Wakefield’s Winter Percussion Coming Back During COVID-19


Alexandra James, Graphics Editor

This year, Wakefield’s Winter Percussion is coming back, but under different circumstances due to the current pandemic. 

In Winter Percussion, students learn to play percussion instruments such as the marimba, xylophone, and the vibraphone and work to prepare for in-state music competitions. Due to COVID-19, not only is traveling to competitions not going to happen, the weekly meetings will also be different in order to keep both the students and staff safe. 

“All CDC guidelines will be followed throughout the duration of the activity, as well as all Wake County Fine Arts guidelines,” said Zeiad Yakout, a student at Wakefield and a member of Winter Percussion. “As mentioned before, there will be a less hands-on approach with our instruction method to reduce contact between individuals.”

To follow CDC guidelines, temperature checks will also be conducted at the beginning of every rehearsal, students and staff will remain six feet apart from each other and used equipment will be sanitized regularly.

In the past, Winter Percussion gained popularity from Wakefield’s band members, orchestra members and anyone else interested in learning a new instrument. Through weekly rehearsals, members prepared one piece to compete in North Carolina Winter Percussion competitions. However, due to COVID-19, going to local competitions and having two students play on one instrument isn’t possible anymore.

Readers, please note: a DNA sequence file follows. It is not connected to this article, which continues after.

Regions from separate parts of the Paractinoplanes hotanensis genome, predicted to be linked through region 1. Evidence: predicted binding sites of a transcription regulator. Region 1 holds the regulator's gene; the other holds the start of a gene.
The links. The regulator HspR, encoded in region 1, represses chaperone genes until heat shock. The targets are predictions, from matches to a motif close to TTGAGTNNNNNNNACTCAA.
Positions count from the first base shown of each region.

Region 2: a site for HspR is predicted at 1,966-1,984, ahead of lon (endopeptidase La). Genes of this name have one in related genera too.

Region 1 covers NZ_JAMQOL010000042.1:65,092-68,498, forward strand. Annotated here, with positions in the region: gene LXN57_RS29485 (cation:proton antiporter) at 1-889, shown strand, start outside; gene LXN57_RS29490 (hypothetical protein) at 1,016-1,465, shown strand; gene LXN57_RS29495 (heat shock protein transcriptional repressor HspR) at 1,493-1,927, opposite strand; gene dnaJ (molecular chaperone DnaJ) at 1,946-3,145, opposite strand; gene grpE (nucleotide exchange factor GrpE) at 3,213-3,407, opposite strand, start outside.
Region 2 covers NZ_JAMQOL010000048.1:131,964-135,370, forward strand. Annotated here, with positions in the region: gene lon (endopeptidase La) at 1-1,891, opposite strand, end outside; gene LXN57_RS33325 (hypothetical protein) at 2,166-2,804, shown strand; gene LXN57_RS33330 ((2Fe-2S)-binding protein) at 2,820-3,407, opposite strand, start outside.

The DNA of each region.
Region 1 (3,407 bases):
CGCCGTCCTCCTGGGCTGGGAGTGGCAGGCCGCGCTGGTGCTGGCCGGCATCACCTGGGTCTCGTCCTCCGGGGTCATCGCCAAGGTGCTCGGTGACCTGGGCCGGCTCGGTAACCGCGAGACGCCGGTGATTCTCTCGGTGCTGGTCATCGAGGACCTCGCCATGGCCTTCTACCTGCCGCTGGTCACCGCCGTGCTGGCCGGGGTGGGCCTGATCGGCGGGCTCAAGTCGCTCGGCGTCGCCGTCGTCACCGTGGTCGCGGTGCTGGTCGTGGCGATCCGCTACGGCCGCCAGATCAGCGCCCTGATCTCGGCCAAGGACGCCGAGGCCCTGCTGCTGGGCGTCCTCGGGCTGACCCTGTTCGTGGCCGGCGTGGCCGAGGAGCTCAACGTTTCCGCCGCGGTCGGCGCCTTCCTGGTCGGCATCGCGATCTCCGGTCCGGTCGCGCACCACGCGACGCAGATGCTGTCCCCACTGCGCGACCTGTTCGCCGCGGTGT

“I [think] winter percussion might be different this year because we [don’t] know right now if we are going to compete in the AIA [Atlantic Indoor Association for Percussion] or record our music to share online,” said Chase Brautman, another member of Winter Percussion. “Our instruments will be at least 6 feet apart which will not be hard because they are already big.”

We already have some exciting plans for next school year to try to “make up” for our last time together this year

— Mullinax

Up until December 16th, Wakefield’s Winter Percussion had been having its meetings virtually. On the 16th, Wakefield had its first in-person meeting at the school in the Commons Area. 

“In speaking with Mr. Munoz [Wakefield’s orchestra and band director], he was excited to be able to start holding rehearsals for winter percussion so students in the instrumental music department have an outlet to still perform,” said Mr. Orsett, Wakefield’s theater arts director. “Since things have been restricted for a while due to the current situation, it’s nice to have the ability to put together this ensemble for the students.”

Even though this year will be different and everyone will have to be physically apart from each other, there is still hope to conduct rehearsals where students can still learn a new instrument and make new friends. 

Other teachers are also hoping to conduct their in-class and afterschool activities in person.  

“I am really hoping that once we recover from this pandemic, we will have more students than ever be ready to join their voices with those around us to make music all together once again,” said John Mullinax, Wakefield’s director of choral activities. “We already have some exciting plans for next school year to try to “make up” for our last time together this year.”

Things are different this year, but that’s not stopping schools, including Wakefield, from doing their best to make sure both students and staff get to participate in their favorite activities and classes, making this school year as enjoyable as possible.